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NCCIH Clinical Digest

for health professionals

Asthma and Complementary Health Approaches: What the Science Says

May 2022

Clinical Guidelines, Scientific Literature, Info for Patients: 
Asthma and Complementary Health Approaches

Man using an inhaler

Acupuncture

Several studies have examined the effects of acupuncture and asthma, and there is some evidence that the use of acupuncture may be associated with modest improvement of symptoms but not with improvement in measures of lung function.

What Does the Research Show?


  • A 2019 systematic review and meta-analysis of 9 studies (777 participants) that compared conventional asthma treatment plus acupuncture with conventional treatment alone in adults or adolescents found that the use of acupuncture was associated with improved symptoms but not with improvement in measures of lung function.
  • Although studies have been done on moxibustion and the application of herbal patches to acupuncture points to treat asthma, no conclusions can be reached about whether these techniques are helpful because of the poor quality of the research.

Safety


  • Acupuncture is generally considered safe when performed by an experienced practitioner using sterile needles. Improperly performed acupuncture can cause potentially serious side effects. Moxibustion can cause allergic reactions, burns, and infections. Acupoint herbal patching can cause skin redness and itching at the patch site.

Breathing Techniques

Breathing exercises may have positive effects on quality of life and hyperventilation symptoms, but they are unlikely to have a beneficial effect on asthma symptoms.

What Does the Research Show?


  • A 2020 Cochrane review of 22 studies involving 2,880 adults found that breathing exercises may have positive effects on quality of life and hyperventilation symptoms but probably not on asthma symptoms in adults with asthma.
  • A 2019 review looked at 10 studies (466 participants) that evaluated breathing exercises in children with asthma. The breathing exercises were performed alone, as part of yoga, or as part of composite interventions that also included other treatments. The data were insufficient to allow clear conclusions to be reached.

Safety


  • No harmful effects have been reported in studies of breathing techniques in people with asthma.

Meditation

Only a few studies have been conducted on the effects of meditation in people with asthma, but there is some limited evidence that meditation may help improve quality of life in asthma patients.

What Does the Research Show?


  • Not much research has been done on the effects of meditation in people with asthma. However, a 2018 systematic review and meta-analysis of 4 studies (201 participants) found some evidence that meditation may help to improve quality of life in asthma patients.

Safety


  • In general, meditation is usually considered to have few risks. However, because only a few studies of meditation have systematically looked for harmful effects, it isn't possible to make definite statements about its safety.

Yoga

There is some evidence that yoga may lead to small improvements in quality of life and asthma symptoms in people with asthma. 

What Does the Research Show?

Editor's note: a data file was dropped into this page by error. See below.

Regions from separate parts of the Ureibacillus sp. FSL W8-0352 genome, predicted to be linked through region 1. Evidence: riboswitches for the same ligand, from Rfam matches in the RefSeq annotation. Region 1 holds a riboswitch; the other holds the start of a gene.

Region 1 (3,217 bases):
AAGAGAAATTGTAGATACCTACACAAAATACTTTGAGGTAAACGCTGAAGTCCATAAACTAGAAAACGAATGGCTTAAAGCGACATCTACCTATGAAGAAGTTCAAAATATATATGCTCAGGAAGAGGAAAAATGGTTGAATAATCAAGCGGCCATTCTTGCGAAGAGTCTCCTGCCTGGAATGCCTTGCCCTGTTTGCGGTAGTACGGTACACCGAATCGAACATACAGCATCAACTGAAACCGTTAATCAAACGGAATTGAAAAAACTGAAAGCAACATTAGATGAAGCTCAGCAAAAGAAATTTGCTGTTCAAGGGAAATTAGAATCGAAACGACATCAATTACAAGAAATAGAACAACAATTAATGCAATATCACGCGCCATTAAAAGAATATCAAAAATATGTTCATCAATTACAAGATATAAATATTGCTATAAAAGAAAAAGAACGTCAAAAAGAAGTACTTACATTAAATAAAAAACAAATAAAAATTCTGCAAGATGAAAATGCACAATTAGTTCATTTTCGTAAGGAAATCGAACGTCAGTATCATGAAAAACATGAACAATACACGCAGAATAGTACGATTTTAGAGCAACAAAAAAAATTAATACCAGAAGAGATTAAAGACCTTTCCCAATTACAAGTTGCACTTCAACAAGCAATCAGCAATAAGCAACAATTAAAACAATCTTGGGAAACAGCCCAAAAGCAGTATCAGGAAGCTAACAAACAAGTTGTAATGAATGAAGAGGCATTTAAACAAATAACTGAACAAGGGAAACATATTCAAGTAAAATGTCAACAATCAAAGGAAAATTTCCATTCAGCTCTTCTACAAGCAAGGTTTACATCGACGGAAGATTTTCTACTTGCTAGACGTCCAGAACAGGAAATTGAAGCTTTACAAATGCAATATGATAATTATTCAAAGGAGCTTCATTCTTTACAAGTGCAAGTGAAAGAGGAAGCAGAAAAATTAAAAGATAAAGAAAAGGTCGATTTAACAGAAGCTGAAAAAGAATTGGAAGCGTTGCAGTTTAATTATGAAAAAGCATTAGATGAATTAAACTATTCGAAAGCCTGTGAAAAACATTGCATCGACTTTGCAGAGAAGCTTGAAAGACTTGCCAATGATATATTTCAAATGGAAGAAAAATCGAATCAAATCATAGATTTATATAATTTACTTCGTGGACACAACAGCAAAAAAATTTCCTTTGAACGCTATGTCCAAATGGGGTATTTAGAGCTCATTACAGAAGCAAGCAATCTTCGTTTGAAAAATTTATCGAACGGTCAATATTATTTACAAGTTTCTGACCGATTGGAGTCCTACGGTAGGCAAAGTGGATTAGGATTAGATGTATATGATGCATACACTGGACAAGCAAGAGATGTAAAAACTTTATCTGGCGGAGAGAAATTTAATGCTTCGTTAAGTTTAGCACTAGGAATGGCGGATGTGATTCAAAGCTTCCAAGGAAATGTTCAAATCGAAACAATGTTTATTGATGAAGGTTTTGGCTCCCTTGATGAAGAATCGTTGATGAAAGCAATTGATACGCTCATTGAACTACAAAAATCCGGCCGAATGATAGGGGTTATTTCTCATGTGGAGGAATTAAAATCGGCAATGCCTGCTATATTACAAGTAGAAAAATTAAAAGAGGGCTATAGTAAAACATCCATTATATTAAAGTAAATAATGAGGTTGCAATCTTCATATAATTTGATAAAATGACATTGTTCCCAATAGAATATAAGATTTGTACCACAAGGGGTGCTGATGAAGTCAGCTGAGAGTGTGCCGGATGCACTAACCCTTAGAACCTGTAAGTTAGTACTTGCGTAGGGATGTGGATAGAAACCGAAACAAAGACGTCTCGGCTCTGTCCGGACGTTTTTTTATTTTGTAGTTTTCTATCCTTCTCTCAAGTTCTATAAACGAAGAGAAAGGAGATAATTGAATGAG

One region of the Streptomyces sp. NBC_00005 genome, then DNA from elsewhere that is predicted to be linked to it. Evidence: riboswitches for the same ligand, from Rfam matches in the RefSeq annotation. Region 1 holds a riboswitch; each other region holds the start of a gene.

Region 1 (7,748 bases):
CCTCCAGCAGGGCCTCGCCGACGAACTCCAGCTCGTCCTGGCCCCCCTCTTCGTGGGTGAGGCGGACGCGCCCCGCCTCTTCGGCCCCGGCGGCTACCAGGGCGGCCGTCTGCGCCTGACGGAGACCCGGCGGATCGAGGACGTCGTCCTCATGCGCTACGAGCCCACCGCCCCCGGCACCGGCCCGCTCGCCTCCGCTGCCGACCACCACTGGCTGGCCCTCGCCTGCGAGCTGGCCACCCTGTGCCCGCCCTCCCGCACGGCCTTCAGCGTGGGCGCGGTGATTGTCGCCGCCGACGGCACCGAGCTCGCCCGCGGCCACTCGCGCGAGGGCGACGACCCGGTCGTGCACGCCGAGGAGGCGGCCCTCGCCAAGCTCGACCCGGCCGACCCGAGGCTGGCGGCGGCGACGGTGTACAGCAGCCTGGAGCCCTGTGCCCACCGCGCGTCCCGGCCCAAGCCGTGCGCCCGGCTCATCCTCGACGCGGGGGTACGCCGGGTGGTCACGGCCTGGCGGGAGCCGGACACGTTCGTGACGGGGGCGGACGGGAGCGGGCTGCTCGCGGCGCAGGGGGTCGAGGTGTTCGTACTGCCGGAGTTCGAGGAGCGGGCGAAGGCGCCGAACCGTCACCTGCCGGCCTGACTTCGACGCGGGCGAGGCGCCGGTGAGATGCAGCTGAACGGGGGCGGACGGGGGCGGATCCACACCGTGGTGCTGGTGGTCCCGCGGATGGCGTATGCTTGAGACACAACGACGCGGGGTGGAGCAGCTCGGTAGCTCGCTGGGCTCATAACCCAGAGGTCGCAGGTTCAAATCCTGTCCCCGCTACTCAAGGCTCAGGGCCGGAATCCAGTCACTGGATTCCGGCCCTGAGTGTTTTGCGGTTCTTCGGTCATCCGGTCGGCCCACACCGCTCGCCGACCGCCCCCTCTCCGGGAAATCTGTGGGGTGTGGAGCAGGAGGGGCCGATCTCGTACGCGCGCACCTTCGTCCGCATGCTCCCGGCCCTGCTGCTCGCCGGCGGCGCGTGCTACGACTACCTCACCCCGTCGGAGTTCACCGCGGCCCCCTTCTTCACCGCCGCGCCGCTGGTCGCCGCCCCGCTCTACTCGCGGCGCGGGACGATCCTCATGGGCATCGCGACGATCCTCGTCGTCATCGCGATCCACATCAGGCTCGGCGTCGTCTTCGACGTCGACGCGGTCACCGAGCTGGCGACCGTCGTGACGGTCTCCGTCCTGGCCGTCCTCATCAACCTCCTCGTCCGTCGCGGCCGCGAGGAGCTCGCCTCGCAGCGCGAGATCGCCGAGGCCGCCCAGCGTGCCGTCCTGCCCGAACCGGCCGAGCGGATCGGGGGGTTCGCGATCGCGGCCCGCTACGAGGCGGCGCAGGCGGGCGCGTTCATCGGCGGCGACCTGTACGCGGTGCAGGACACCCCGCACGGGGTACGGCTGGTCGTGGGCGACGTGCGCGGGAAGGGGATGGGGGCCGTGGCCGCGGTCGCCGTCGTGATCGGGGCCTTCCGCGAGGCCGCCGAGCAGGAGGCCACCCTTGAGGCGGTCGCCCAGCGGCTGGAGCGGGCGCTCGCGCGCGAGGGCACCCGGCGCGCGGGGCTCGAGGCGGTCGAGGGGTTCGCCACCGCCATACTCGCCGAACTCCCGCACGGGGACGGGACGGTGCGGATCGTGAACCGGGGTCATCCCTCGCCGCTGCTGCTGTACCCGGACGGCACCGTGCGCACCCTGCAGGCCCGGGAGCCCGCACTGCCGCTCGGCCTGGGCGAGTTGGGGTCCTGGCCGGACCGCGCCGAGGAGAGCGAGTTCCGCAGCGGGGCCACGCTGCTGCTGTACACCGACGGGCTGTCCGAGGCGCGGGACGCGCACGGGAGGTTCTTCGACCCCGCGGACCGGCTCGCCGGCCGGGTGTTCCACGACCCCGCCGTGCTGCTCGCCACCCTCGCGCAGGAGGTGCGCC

• A 2016 Cochrane review of 15 studies (1,048 total participants, mostly adults) of yoga for asthma found that yoga probably leads to small improvements in quality of life and asthma symptoms. In most of these studies, yoga was added to usual care for asthma.
  • A 2020 review of 9 studies (1,230 participants) of yoga for children or adolescents with asthma provided preliminary evidence that yoga may help to reduce stress and anxiety and improve quality of life and lung function. However, it is uncertain which components of yoga or how much yoga is needed to provide benefits.

Safety


  • Yoga is generally considered a safe form of physical activity for healthy people when performed properly, under the guidance of a qualified instructor. However, as with other forms of physical activity, injuries can occur. The most common injuries are sprains and strains. Serious injuries are rare. People with health conditions, older adults, and those who are pregnant may need to avoid or modify some yoga poses and practices and should discuss their individual needs with their health care providers and the yoga instructor.

Omega-3 Fatty Acid Supplements

What Does the Research Show?


  • A 2021 systematic review and meta-analysis examined 16 studies (464 participants) of omega-3 fatty acid supplementation in people with asthma. Four of the studies looked at fractional exhaled nitric oxide, a marker of lung inflammation, and found that it was lower in participants who were taking omega-3 supplements than in those taking placebos. Four studies reported that omega-3 fatty acids reduced the decline in lung function after exercise that is seen in people whose asthma symptoms are triggered by exercise-induced bronchoconstriction. However, data on the effects of omega-3s on lung function in general and on asthma symptoms were inconclusive.
  • Researchers have looked at whether higher intakes of omega-3s or fatty fish by those who are pregnant might reduce the risk of asthma in their children. In a 2020 systematic review of 4 studies (1,743 participants), 3 of which tested omega-3 supplements and 1 of which tested fatty fish (salmon), no significant reduction in asthma or wheezing was seen in the children.
  • Studies have also tested whether giving infants or children omega-3 supplements could reduce their risk of later developing asthma. A 2015 systematic review and meta-analysis of 5 such studies (with a total of 2,415 infants and children), showed no effect on asthma development.

Safety


  • Side effects from omega-3 supplements are usually mild and may include an unpleasant taste in the mouth, bad breath, digestive symptoms, headache, and smelly sweat. Omega-3s may interact with anticoagulant medicines such as warfarin (Coumadin).

Probiotics